Thursday, July 15, 2010

Prudence or Paranoia

            I've been watching the first season of Law & Order, Special Victims Unit on Netflix.  Last night I watched an episode in which there was a clever serial rapist.  The whole unit was after him and toward the end they thought they had him.  A man had the ring and watch of one of the victims.  He said he bought them from a guy on the street but the unit didn't believe him.  Detective Olivia Benson (played by Mariska Hargitay) had the difficult job of talking a severally traumatized victim into identifying the suspect in a line-up.  The victim said she was over the events and didn't want to revisit them or look at the SVU's suspect, but Benson tells her she isn't over it and asked her, "when is the last time you went to bed without your running shoes on?"  The victim doesn't answer which tells us that she still wears her running shoes to bed.  If the victim were indeed "over it," we are led to believe, she wouldn't wear her running shoes to bed.  I have a problem with that.
            Why running shoes?  That is never explained.  Perhaps she thought she could kick the next rapist -- or more effectively run from him.  But whatever her rationale, she thought the shoes would give her an edge she didn't have when she was raped.  I can think of other things that would be more effective, but the running shoes were what she thought of.  I suspected the writers of this episode wanted the viewers to see the running shoes as a sign of the victim's paranoia, but the writers offer no alternative other than catching the particular rapist that raped her, and then it turns out that she can't identify him in the lineup.  Her rapist is never caught.  So would it be a good thing for her to quit wearing the running shoes to bed or not? 
            If I were advising her I would not lead her to believe, as Detective Benson did, that if she identified her attacker she would be freed of her fear.   I would offer her alternatives to the shoes.  Her window opened onto a fire escape.  I would suggest that she install a system that while letting her get out in case of fire would prevent an intruder from coming in.  I would suggest that she get a gun and learn how to use it.  I would also suggest that she get a protective dog.  Running shoes imply that the rapist will be in her apartment, but her paranoia might be alleviated if she took steps to make sure that he could not get in.  She could install a dead-bolt on her door and a wrought-iron covering over her window locked into place with another dead-bolt. 
            The writers tell us that her boy-friend moved out partly because she wouldn't take off her running shoes in bed.  Maybe she didn't view her boyfriend as being very protective.  But if she got herself a nice little Pit-Bull Terrier, he could  sleep on her bed and probably provide her the confidence she would need to leave her running shoes off when she slept.  Her boyfriend might not wake up if an intruder entered her bedroom, but her pit-bull would.
            In our early years, Susan and I lived in an apartment, and on one occasion when I was out, someone broke in and stole something while Susan was asleep.  It turned out that someone who worked in the complex had a master key.  Fortunately for Susan he was a thief and not a rapist.  Later, when we moved into our first house and Susan's illness prevented her from working, I insisted that she get a protective dog.  I would have settled for something like a Pit-Bull Terrier, but she insisted on a Rhodesian Ridgeback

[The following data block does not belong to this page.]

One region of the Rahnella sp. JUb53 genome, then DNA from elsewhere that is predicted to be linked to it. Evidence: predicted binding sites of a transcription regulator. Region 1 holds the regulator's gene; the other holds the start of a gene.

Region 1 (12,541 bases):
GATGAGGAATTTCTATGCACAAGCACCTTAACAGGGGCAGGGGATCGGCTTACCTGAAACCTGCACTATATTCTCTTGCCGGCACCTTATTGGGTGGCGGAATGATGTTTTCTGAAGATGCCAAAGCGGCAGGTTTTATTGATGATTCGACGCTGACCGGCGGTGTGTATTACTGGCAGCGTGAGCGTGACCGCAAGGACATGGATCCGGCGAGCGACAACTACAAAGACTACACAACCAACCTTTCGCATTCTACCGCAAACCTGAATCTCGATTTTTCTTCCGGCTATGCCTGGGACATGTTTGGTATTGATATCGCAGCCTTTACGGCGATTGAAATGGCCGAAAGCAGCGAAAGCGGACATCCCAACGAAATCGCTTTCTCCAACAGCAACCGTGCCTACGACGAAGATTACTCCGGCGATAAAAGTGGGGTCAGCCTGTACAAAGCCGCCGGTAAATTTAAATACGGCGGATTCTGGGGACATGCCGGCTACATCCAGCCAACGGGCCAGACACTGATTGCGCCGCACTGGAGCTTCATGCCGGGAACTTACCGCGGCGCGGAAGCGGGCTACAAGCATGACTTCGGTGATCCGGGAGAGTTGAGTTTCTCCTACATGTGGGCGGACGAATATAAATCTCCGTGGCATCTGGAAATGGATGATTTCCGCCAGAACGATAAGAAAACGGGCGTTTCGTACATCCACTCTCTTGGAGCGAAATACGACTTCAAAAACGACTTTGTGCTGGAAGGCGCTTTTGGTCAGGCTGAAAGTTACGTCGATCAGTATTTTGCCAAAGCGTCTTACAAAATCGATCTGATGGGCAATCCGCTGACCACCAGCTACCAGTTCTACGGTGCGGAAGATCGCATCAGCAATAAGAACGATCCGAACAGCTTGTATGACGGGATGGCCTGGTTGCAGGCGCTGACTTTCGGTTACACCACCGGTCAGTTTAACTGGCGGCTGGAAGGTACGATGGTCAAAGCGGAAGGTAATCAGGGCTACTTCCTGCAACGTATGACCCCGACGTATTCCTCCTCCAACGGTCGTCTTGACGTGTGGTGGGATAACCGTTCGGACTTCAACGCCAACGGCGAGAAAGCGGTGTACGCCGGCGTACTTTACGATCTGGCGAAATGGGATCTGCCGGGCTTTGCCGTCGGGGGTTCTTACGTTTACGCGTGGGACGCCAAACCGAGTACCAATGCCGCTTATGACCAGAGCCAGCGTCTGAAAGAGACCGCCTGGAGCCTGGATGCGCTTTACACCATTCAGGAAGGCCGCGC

At one point after a serious operation Susan felt she should start getting out more.  I strongly recommended that she take Trooper along on these outings, but one time she saw Trooper and I taking a nap and went out alone to do a bit of shopping, and was mugged.  The mugging happened in Garden Grove.  Here in San Jacinto she tells me she has better places to park and the risk of a mugging is very slight.  There are no nearby freeways for a mugger to get onto; so perhaps the situation is a bit different.  In any case she doesn't think it necessary to take one or our Ridgebacks along when she is out after dark.  I don't second-guess her -- at least not too much.  She says she is prudent in regard to where she parks and where she shops and I believe her.
            I have insisted that she have her own gun.  She has a small light-weight Taurus 357.  The 357 rounds would be too powerful for her; so I have her gun loaded with 38 wadcutters.  When I take my Ridgeback girls out for a late night walk, I find her gun and set it by her and then make sure the house is securely locked before we leave.  Is all this prudence or paranoia?  In my opinion it is prudence.  In Boot Camp I was taught that "a Marine is always prepared."  That isn't a statement of fact but a goal.  A Marine should strive to be prepared for whatever might happen.  Are Marines being prudent or paranoid?  A Marine isn't being paranoid if he takes along his rifle and ammunition when he leaves for a mission, even if he never needs to use them.
            Living anywhere in these United States is something like being "on a mission."  There are dangers in every city and town.  No place is free of them; so rather than feel defensive about the precautions we take, we should instead view those who take no precautions as foolhardy.  Why trust in luck or chance if there are precautions you might take?  Would it damage your macho image of yourself if you took precautions?  Are Marines not macho enough for you? 

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